It’s been a full 10 years since Enter Shikari first blended the worlds of post-hardcore and punk rock with keyboards and electronic music with Take to the Skies. Since then, numerous bands have mixed the two sounds, but back in 2007, it wasn’t exactly the most commonplace of fusions.
“In the years following that first album, there were a lot of bands that caught on to that sound of bringing electronics and dance music and everything into a more guitar-driven punk sound,” says lead singer and keyboardist Rou Reynolds. “It’s cool. We’re obviously happy to break down any sort of genre boundaries and keep music pushing forward. That’s very important to us.”
For one weekend, Reynolds and the rest of Enter Shikari will be bringing SoCal back a decade with full-album shows celebrating a decade of their debut record in Pomona, San Diego, and West Hollywood. But with so many bands are reuniting and celebrating the anniversaries of albums these days, the lasting impact of Take to the Skies on alternative music as a whole is what makes things special for the British quartet. After all, the international chart-toppers could easily release a fifth album that would likely be a hit in the U.K. and beyond, but it’s looking back on those early tracks that really gets the songwriter the most excited.
“There are certain songs I’m more looking forward to playing, and there are some songs we’ve never played live before, so I’m really looking forward to playing those,” Reynolds says. “I think a lot of it still feels relevant. We’ve brought some of the sounds into 2017. We’ve changed them around a bit, but the majority of it is still what was recorded all those years ago. It’s about looking back and appreciating that time period. Then we’ll look forward again after that tour.”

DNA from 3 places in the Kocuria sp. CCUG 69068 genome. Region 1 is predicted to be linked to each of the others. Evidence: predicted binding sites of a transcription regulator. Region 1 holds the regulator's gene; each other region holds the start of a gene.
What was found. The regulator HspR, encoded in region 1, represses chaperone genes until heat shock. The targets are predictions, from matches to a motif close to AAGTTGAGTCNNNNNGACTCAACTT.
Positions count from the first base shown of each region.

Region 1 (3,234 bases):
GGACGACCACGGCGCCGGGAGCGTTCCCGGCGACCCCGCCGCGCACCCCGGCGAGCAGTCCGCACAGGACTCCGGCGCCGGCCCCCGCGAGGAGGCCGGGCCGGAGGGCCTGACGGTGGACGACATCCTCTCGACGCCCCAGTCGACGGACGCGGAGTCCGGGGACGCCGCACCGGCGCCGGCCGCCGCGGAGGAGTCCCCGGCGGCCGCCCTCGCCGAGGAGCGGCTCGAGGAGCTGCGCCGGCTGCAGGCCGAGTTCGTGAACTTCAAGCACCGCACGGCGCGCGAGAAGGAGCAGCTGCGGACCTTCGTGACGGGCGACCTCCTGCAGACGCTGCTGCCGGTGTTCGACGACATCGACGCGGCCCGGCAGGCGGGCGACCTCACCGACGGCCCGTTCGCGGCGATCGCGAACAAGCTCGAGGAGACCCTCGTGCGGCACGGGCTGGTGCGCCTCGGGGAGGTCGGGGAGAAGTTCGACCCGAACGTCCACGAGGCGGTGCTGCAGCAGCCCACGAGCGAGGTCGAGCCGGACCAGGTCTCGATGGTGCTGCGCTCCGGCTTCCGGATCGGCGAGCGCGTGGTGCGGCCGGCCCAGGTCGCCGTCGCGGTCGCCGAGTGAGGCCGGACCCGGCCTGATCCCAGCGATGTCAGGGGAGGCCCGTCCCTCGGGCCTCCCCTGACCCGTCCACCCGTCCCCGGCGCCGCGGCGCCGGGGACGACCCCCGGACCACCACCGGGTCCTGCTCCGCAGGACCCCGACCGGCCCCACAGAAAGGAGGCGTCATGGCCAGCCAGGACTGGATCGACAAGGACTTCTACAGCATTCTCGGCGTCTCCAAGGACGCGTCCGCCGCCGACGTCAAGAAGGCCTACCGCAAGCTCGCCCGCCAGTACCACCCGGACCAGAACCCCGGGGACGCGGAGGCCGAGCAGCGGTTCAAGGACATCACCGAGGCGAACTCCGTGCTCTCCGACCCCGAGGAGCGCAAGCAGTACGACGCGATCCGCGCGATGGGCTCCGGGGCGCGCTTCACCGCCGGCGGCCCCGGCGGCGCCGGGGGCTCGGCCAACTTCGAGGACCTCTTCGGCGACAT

Of course, all four members are in pretty different places than they were back in 2007. From side projects and record labels to clothing lines and families, everyone in Enter Shikari has grown in their own ways during the last decade. But while the musicians have certainly done quite a bit of evolving as people over time, the band has never been one to grow stagnant musically. From one release to the next, Enter Shikari has constantly pushed new boundaries and experimented with new sounds while still staying relatively true to the electronic rock fundamentals that brought them success in the first place.
“With each album, we’ve built up more confidence and had more ambition and inspiration,” Reynolds says. “I think that’s reflected on each album as quite a big step forward. We’ve never made an album that sounds like the previous one, because I think releasing new music in itself is something that’s really important to us. With a band like that, it makes it all the more special that we’re still here today and still growing. We’re appreciative of the fan base even more today, because we know that the music isn’t really middle of the road easy listening.”
But even for the guys who wrote it, getting sucked back into the songs and vibes of their March 2007 debut can still seem a little surreal. For a band that never thought too far beyond the task at hand, having the next thing on their radar be the 10-year anniversary shows isn’t something they’d ever planned on. Once the tour is over, Reynolds and crew will go back to pushing their music toward the future, but for now, they’re happy to reminisce for the first time.
“It’s pretty crazy, to be honest, because I haven’t really listened to the album in about nine years,” Reynolds says. “It’s been very nostalgic to look back to it and prepare the set. It’s been a really sort of heartwarming time. We never expected to be making music 10 years on. It’s been lovely.”
Enter Shikari will be at the Glass House on 3/10, SOMA San Diego on 3/11, and the Roxy Theatre on 3/12. More info and tickets are available through the band’s website.
Josh Chesler used to play baseball for some pretty cool teams, but now he just writes about awesome stuff like tattoos, music, MMA and sneakers. He enjoys injuring himself by skateboarding, training for fights, and playing musical instruments in his off time.